Aaron Quigley: Ubiquitous User Interfaces
Displays are all around us, on and around our body, fixed and mobile, bleeding into the very fabric of our day to day lives. Displays come in many forms such as smart watches, head-mounted displays or tablets and fixed, mobile, ambient and public displays. However, we know more about the displays connected to our devices than they know about us. Displays and the devices they are connected to are largely ignorant of the context in which they sit including knowing physiological, environmental and computational state. They don't know about the physiological differences between people, the environments they are being used in, if they are being used by one or more persons.
In this talk I review a number of aspects of displays in terms of how we can model, measure, predict and adapt how people can use displays in a myriad of settings. With modeling we seek to represent the physiological differences between people and use the models to adapt and personalize designs, user interfaces. With measurement and prediction we seek to employ various computer vision and depth sensing techniques to better understand how displays are used. And with adaptation we aim to explore subtle techniques and means to support diverging input and output fidelities of display devices. This talk draws on a number of studies from work published in UIST, CHI, MobileHCI, IUI, AVI and UMAP.
Professor Aaron Quigley is the Chair of Human Computer Interaction in the School of Computer Science at the University of St Andrews, UK. Aaron is one of the ACM Future of Computing Academy convenors, ACM SIGCHI Vice President for Conferences and program co-chair for the ACM IUI 2018 conference in Tokyo Japan. Aaron's research interests include surface and multi-display computing, human computer interaction, pervasive and ubiquitous computing and information visualisation. He has published over 160 internationally peer-reviewed publications including edited volumes, journal papers, book chapters, conference and workshop papers and holds 3 patents. In addition he has served on over 80 program committees and has been involved in chairing roles of over 20 international conferences and workshops including UIST, ITS, CHI, Pervasive, UbiComp, Tabletop, LoCA, UM, I-HCI, BCS HCI and MobileHCI.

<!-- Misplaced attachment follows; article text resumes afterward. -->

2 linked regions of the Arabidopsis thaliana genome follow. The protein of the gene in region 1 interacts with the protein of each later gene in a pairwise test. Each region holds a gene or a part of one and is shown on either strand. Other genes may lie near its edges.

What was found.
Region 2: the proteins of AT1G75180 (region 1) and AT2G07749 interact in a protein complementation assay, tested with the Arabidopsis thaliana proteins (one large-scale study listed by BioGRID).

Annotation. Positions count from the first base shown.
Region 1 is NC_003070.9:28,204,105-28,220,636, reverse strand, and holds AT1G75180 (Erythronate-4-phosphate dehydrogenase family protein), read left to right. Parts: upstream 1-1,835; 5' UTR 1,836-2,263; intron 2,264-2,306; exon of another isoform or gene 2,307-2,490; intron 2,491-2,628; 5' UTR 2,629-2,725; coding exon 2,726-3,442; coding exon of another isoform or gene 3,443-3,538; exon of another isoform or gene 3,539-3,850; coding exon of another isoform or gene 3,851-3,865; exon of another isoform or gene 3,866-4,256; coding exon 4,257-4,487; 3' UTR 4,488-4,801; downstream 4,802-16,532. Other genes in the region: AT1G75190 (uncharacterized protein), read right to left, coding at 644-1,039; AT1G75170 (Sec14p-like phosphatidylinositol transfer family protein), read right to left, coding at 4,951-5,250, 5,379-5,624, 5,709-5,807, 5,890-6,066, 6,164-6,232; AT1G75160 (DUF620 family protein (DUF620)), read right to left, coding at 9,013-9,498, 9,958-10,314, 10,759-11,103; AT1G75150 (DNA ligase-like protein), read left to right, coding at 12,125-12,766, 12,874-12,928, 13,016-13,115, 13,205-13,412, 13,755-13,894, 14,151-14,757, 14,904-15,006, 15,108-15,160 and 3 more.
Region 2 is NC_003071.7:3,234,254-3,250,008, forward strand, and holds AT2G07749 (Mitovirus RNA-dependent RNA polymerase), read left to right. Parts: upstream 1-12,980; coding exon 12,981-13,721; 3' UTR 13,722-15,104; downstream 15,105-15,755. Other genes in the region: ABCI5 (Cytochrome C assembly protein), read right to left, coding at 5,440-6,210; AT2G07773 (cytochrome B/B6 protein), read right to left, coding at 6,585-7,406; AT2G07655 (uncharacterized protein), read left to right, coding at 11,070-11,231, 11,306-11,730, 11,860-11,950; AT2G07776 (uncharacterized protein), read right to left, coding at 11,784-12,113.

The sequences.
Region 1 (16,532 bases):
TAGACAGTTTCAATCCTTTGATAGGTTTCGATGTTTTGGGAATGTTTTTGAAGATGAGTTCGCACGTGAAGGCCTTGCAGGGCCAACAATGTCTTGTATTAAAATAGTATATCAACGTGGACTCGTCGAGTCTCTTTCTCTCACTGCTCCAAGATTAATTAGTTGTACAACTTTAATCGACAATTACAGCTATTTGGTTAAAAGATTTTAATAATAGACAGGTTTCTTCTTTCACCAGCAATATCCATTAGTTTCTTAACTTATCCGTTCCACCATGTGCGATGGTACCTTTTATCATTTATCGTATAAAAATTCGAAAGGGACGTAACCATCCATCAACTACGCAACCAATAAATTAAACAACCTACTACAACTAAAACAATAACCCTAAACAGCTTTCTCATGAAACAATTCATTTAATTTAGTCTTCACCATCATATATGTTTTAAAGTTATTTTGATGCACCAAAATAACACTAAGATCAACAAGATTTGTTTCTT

Directing for Cinematic Virtual Reality: the relationship between 'presence', 'transportation' and 'suspension of disbelief'
The emerging medium of 'Cinematic Virtual Reality' (CVR) features media fidelity that approaches what is found in feature film. Unlike traditional VR, CVR limits the level of control users have within the environment to choosing viewpoints rather than interacting with the world itself. This means that CVR production arguably represents a new type of filmmaking. 'Suspension of disbelief' represents the level of immersion audiences experience when watching a film. Likewise, 'presence' refers to a similar experiential measure in Virtual Reality though it is considered slightly differently. This talk considers the use of 'transportation theory' as a bridge between these constructs to enable established film directing methods to be more readily transferred to Virtual Reality and, specifically, Cinematic VR production.